What is DPoS?

Delegated Proof-of-Stake (DPoS) is a consensus mechanism that is used to validate transactions and produce new blocks in a blockchain network. It is a popular alternative to Proof-of-Work (PoW), which is used in Bitcoin and other similar cryptocurrencies. DPoS was introduced in 2014 by Daniel Larimer, the founder of Bitshares, and has since been implemented in several other blockchain networks, including EOS, Steemit, and Lisk.

How does DPoS work?

In a DPoS system, token holders in the network elect a set of nodes, known as delegates or witnesses, to validate transactions and produce new blocks. These delegates are responsible for maintaining the network and ensuring that transactions are processed in a timely and secure manner.

To become a delegate, a node must first register its candidacy with the network. The registered candidates then campaign for the support of token holders by showcasing their technical expertise and their plans to improve the network. Token holders can then vote for their preferred candidates, and the top vote-getters become the delegates.

Once elected, the delegates are responsible for producing new blocks on the network. They do this by participating in a round-robin system, where each delegate takes turns producing blocks. This ensures that every delegate has an equal opportunity to contribute to the network and reduces the likelihood of centralization.

Advantages of DPoS

  1. Energy Efficiency: One of the most significant advantages of DPoS is its energy efficiency. Unlike PoW, which requires nodes to perform complex calculations to validate transactions, DPoS relies on a small group of delegates to perform this task. This reduces the computational requirements of the network, making it more energy-efficient.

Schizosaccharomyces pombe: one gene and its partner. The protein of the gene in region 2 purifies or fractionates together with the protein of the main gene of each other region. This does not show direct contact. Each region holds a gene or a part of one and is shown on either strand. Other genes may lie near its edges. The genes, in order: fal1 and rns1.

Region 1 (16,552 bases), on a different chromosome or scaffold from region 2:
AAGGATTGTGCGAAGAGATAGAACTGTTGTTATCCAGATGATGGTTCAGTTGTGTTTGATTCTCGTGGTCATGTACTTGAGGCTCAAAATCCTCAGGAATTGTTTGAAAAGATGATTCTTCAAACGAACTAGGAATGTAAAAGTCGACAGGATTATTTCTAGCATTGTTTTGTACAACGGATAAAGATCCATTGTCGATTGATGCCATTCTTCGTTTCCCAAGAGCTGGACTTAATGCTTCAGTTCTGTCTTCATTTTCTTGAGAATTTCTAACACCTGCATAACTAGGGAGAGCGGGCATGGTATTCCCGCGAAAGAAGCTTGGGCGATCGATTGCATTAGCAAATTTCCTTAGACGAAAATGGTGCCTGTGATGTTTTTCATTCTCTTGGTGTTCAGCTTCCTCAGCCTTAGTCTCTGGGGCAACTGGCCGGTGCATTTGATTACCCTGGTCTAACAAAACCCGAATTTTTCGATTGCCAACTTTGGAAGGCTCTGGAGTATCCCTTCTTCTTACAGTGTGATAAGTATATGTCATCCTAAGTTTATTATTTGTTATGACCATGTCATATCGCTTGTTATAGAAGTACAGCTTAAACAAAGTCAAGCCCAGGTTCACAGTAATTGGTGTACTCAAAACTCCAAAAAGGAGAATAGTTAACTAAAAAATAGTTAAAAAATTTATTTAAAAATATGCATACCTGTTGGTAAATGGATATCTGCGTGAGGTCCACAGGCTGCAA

2. Speed: DPoS is also faster than PoW. Since only a small group of delegates are responsible for producing blocks, transactions can be validated and processed more quickly.

  3. Decentralization: DPoS is designed to be more decentralized than PoW. By allowing token holders to elect delegates, DPoS ensures that power is distributed among a large group of stakeholders, rather than concentrated in the hands of a few powerful mining pools.

  4. Scalability: DPoS is also more scalable than PoW. Since only a small group of delegates are responsible for producing blocks, the network can handle a higher transaction volume without compromising on speed or security.

Limitations of DPoS

  1. Centralization: While DPoS is designed to be more decentralized than PoW, there is still a risk of centralization. If a small group of token holders control a significant percentage of the network's tokens, they can effectively control the election process and determine who becomes a delegate.

  2. Sybil Attacks: DPoS is vulnerable to Sybil attacks, where a single entity creates multiple identities to gain a larger voting share. This can be mitigated by requiring identity verification for voters, but this can introduce other issues such as privacy concerns.

  3. Voter Apathy: In some cases, token holders may not participate in the election process, leading to a small group of voters electing delegates on behalf of the entire network. This can lead to centralization and reduce the effectiveness of DPoS.


DPoS is a consensus mechanism that offers several advantages over PoW, including energy efficiency, speed, decentralization, and scalability. However, it is not without its limitations, including the risk of centralization, Sybil attacks, and voter apathy. Despite these limitations, DPoS has been successfully implemented in several blockchain networks and is likely to continue to be a popular alternative to PoW.